The Government is talking to transport authority Nexus and local councils about buying new trains for the Metro, says Transport Minister.The Tyne and Wear Metro does need new trains and the Government is talking to local council leaders about providing them, ministers have said. But Transport Minister Andrew Jones also said those talks were “at the very earliest stages” and he could not make any promise about when new trains would be introduced.
Transport authority Nexus, the public body which owns and manages the Metro, has estimated the cost of a new fleet of trains would be between £350 million and £430 million,
Mr Jones was speaking after MPs from across the North East warned that the performance of Tyne and Wear Metro wasn’t good enough.
And they warned that the biggest problem was simply that the Metro’s trains, which are up to 40 years old, needed replacing.
Millions of pounds have gone into improving the Metro’s infrastructure, such as improving lifts and escalators as well as refurbishing trains.
She lead a House of Commons debate warning that parents and workers in the region had told her that frequent delays and cancellations were “making them late for working, stopping them getting their kids to school”.
Just 64.5 per cent of trains arrived on time last winter, she told Ministers.
And if all time that trains were delayed last year were added together, it would come to 800 hours.
The MP has previously raised these complaints with Metro bosses, and met Nexus’ Director of Rail and Infrastructure, Ray Johnstone in February.
Ministers are talking to transport authority Nexus and the North East Combined Authority about providing new trains.
Mr Johnstone said: “The discussions we are having, they are at the very earliest stages on replacement of rolling stock.”
He added: “I fully recognise that 40 year old rolling stock is coming towards the end of its life and we are looking towards a new train fleet.
“The refurbishments will see it through a period of time but it will not make it fit for decades into the future, so future rail fleets will certainly be required.”
However, he stressed that he could not announce any concrete plans.
Chi Onwurah, Labour MP for Newcastle-upon-Tyne Central, spoke in the debate to highlight how proud people in the region had been when the Metro was first built.
Gateshead MP Ian Mearns told ministers: “The rail cars themselves are now 40 years old and deeply in need of replacement.”
Sunderland Central MP Julie Elliott told ministers: “The trains are very cranky, they are noisy - there is a limit to what you can do with old stock.”
And Bridget Phillipson, MP for Houghton and Sunderland South, highlighted the higher level of transport investment going into London compared to the North East.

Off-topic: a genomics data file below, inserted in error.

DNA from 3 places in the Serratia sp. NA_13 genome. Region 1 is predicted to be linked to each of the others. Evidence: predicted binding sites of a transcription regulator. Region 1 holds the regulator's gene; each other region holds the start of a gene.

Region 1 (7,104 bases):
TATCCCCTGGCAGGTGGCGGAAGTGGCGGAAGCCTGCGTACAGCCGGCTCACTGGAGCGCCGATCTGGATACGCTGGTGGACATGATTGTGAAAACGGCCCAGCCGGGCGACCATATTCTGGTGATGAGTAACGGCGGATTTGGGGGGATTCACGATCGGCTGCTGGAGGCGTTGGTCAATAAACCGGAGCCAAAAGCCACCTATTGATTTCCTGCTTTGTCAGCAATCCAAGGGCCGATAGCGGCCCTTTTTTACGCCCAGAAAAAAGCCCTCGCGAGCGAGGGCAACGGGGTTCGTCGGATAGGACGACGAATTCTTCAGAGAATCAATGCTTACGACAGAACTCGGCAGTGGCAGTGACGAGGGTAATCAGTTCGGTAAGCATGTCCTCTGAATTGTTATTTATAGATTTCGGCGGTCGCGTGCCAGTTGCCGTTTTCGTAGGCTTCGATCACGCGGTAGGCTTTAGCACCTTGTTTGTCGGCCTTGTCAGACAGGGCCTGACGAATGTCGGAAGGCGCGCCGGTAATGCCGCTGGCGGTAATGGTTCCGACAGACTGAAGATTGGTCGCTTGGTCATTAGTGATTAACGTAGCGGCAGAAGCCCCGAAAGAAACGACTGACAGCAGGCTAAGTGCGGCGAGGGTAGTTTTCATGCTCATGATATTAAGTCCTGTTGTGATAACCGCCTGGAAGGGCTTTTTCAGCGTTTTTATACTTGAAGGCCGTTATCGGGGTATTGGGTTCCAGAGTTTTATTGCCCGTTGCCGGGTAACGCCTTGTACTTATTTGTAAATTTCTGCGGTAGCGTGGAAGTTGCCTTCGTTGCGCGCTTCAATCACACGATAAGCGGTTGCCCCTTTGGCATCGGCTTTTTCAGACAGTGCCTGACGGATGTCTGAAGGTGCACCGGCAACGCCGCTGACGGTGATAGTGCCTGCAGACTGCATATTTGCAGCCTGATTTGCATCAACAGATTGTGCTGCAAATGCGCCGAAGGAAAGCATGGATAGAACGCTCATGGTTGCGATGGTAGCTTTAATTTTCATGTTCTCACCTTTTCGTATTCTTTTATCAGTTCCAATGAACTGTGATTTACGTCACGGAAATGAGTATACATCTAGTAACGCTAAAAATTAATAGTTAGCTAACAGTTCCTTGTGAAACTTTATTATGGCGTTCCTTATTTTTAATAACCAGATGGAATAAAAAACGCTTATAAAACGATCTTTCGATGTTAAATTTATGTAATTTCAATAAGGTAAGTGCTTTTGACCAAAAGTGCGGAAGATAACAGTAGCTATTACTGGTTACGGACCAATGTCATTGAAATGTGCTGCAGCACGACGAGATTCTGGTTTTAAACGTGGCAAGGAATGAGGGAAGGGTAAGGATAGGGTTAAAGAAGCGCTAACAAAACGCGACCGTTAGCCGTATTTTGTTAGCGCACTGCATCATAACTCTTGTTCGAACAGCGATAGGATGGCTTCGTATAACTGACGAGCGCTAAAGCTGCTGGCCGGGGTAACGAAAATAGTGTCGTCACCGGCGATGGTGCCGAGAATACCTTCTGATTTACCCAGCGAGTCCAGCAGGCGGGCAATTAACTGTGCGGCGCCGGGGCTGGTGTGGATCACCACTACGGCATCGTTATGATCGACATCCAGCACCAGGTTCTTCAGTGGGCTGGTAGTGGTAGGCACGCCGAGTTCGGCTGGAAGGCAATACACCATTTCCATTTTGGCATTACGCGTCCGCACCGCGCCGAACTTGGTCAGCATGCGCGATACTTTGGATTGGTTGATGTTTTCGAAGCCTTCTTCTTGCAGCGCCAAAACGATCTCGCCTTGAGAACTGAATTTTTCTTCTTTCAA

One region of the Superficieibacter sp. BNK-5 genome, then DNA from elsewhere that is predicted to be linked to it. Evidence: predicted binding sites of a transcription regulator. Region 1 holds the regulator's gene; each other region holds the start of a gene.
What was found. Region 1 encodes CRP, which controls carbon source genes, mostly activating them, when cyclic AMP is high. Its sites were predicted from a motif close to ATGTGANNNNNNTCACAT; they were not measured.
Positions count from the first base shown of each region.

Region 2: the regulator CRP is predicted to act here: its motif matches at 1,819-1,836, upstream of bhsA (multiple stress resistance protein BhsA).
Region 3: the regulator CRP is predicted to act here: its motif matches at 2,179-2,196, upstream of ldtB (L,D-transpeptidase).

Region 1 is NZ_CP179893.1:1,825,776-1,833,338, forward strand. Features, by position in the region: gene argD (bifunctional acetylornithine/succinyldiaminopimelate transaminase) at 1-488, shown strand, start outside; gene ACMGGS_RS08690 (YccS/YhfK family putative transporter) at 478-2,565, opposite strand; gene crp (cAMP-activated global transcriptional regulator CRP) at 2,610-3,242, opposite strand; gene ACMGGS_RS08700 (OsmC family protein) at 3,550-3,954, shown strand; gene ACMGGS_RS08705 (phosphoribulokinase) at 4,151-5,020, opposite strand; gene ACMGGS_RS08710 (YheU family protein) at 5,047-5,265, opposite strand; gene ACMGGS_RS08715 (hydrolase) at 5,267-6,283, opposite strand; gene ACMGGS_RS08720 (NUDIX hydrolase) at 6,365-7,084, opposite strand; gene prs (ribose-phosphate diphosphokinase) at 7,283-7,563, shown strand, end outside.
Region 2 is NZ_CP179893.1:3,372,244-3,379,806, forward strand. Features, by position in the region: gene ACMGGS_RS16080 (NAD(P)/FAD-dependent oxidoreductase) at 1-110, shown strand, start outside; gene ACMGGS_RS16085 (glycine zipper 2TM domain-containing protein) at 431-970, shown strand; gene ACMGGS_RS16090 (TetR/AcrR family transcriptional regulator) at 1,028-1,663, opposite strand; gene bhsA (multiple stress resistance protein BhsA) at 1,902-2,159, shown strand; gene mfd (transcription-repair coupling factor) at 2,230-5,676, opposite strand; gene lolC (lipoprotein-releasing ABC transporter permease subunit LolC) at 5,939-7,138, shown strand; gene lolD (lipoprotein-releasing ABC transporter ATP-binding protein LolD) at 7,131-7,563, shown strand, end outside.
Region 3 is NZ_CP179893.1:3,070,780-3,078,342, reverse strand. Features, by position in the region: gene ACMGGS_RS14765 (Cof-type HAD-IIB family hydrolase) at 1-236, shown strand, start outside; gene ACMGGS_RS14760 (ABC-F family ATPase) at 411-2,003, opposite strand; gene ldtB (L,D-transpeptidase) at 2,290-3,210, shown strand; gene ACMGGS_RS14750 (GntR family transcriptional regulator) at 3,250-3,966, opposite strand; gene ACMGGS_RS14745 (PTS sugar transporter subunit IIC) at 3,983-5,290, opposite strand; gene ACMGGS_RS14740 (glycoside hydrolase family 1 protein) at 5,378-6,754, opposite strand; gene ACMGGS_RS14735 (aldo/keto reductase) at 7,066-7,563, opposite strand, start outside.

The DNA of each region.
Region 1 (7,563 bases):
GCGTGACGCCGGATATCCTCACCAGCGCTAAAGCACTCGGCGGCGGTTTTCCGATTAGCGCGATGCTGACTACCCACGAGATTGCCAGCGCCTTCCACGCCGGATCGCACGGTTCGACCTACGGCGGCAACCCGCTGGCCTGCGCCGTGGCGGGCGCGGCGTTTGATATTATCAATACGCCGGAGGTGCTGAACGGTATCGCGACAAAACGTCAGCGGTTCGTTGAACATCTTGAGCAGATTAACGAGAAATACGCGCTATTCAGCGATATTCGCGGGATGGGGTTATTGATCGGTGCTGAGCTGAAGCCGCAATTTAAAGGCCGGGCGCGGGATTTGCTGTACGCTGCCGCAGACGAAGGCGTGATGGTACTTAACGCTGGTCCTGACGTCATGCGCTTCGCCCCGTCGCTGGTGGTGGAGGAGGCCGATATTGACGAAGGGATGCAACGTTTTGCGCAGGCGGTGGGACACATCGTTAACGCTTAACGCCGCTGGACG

Speaking after the debate, Huw Lewis, head of communications for Nexus, said: “The debate centred on the importance of investment in new trains to ensure a reliable service in future.
“We are in discussion with the Department for Transport on how this can best be funded.”
On a more positive note, Nexus, which owns and manages Metro, is repeating last year’s special offer by lifting the restriction which prevents holders using the Gold Card before on weekdays for two months from Wednesday, 1 July, as well as all day at weekends and bank holidays.
The Gold Card is now being sold as a smartcard product which can be uploaded directly on to a concessionary travel scheme card for older and disabled people (free bus pass) from Metro ticket machines at all 60 stations, as well as at Nexus Travel Shops and via Payzone points.
People with most English National Concessionary Travel Scheme cards (bus passes) simply need to touch their card against the Metro ticket machine’s orange reader then press ‘Metro Tickets’ to be offered a year’s travel with Gold Card.
John Fenwick, Director of Finance and Resources, said: “The Gold Card rules are relaxed for July and August to give pass holders the benefit of all day Metro travel, when there are fewer commuters and students travelling.
“This is always a popular added extra for Gold Card customers as more people look to Metro for days out in the summer, including making trips with grandchildren during the school holidays.”
Gold Card, which costs £12 a year for Tyne and Wear residents and £25 a year for people from other areas, gives unlimited off-peak travel on Metro for pensioners and eligible disabled people. It also provides free travel on the cross-Tyne Shields Ferry service.
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Staying in the North East, Focus Transport team member David Gambles was very much involved with the Whitley Bay bus rally last weekend. During his busy day though he was able to provide a set of images for an album and these can now be viewed by clicking here Contributions also from Sean Blair.